Diego Enrique FloresTexas (photograph)

She popped the heads off of dandelions
as I sketched chalk-girls on the pavement.

She wanted girls with blue hair and buckets
for toads—girls without dresses who shrug

ritual off like the wind. Under the crush
of heat, gravel glittered like the skin of water

moccasins. Here’s the dead end street
where we ran our fingers across fences,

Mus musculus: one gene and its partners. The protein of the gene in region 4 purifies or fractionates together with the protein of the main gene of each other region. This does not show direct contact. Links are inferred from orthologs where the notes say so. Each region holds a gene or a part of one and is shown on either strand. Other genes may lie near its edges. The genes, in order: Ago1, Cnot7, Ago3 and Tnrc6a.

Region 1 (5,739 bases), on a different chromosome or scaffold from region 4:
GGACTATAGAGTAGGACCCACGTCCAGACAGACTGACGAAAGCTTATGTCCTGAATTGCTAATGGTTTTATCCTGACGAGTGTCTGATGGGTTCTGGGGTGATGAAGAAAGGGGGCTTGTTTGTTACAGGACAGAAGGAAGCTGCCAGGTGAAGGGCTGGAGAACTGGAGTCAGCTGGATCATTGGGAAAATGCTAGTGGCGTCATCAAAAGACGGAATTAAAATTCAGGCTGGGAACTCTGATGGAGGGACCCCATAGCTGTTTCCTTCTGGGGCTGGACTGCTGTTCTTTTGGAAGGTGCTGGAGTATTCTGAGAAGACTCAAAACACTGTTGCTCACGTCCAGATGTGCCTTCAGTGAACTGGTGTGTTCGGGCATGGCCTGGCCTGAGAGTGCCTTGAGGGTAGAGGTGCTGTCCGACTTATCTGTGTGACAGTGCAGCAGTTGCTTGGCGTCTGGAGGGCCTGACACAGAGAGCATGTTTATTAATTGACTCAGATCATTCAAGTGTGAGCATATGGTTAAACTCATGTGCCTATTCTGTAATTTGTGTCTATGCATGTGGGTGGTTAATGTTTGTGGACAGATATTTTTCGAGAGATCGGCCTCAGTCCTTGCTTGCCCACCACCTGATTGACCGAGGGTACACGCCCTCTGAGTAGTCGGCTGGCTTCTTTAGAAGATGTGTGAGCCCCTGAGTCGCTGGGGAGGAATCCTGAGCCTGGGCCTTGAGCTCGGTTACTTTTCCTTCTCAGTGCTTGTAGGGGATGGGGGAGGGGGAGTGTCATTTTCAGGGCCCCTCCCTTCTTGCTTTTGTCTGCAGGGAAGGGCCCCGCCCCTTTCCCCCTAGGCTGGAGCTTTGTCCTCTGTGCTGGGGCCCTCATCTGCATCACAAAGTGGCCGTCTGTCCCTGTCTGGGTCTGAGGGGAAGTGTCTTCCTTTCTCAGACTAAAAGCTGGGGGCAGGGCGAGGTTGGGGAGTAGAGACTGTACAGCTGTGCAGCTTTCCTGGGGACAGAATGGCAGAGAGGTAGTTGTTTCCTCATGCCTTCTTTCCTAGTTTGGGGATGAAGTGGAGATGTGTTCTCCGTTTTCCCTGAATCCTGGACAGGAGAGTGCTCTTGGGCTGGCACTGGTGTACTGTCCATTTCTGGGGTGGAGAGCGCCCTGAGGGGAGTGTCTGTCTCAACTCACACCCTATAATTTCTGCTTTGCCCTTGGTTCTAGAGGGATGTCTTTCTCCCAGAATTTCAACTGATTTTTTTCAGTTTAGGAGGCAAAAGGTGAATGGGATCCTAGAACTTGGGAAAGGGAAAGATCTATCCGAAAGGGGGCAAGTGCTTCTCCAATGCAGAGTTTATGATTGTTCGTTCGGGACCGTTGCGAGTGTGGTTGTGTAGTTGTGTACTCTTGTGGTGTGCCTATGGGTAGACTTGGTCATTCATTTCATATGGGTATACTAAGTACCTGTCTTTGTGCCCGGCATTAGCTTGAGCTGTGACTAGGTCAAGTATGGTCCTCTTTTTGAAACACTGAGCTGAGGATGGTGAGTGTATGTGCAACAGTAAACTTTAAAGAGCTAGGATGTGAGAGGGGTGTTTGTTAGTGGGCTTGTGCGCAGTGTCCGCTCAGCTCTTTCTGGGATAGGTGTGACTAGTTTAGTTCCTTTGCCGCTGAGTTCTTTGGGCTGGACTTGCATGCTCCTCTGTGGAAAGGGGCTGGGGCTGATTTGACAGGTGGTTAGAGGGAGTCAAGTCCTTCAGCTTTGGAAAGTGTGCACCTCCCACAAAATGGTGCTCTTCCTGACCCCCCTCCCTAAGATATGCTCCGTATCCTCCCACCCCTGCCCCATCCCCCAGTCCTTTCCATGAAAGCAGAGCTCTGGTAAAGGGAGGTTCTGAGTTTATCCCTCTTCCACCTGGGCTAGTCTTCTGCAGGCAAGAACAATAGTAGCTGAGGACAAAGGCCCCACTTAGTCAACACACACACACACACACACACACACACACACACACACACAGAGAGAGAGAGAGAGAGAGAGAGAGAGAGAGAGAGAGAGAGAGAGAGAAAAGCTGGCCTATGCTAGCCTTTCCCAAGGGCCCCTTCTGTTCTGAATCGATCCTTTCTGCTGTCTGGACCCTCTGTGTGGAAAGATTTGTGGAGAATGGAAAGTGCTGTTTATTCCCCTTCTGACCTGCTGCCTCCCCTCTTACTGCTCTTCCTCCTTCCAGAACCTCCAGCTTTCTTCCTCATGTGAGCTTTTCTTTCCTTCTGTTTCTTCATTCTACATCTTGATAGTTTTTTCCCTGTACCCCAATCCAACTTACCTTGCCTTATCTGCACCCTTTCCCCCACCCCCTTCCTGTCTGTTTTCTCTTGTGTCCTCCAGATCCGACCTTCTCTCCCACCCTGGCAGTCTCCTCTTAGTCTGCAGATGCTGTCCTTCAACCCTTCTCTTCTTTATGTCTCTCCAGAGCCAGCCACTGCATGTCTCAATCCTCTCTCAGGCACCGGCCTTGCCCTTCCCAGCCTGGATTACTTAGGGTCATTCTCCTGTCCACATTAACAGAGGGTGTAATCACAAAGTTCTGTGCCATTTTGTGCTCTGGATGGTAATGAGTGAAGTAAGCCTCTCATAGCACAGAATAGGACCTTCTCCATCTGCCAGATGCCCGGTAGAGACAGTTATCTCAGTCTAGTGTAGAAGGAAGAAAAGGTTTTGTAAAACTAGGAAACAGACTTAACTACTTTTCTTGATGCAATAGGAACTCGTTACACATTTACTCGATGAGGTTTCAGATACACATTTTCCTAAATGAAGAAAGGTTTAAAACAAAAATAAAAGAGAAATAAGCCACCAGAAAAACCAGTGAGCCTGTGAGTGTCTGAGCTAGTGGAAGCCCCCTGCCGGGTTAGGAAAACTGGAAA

skipping over diamond barbs. Here’s the empty
pool where we sat with our legs long like

lemonade. What I could not hand over
to the gods of childhood, my sister abandoned

freely. I wanted to be like her; like a cicada
constructing an exit tunnel, skin shed

and left to the bark. Instead, I was more
like the trees, bound to shells of past selves, 

and later—once cleaved at the roots—
to ring after ring of the wood’s slow eclipse.


Megan Peak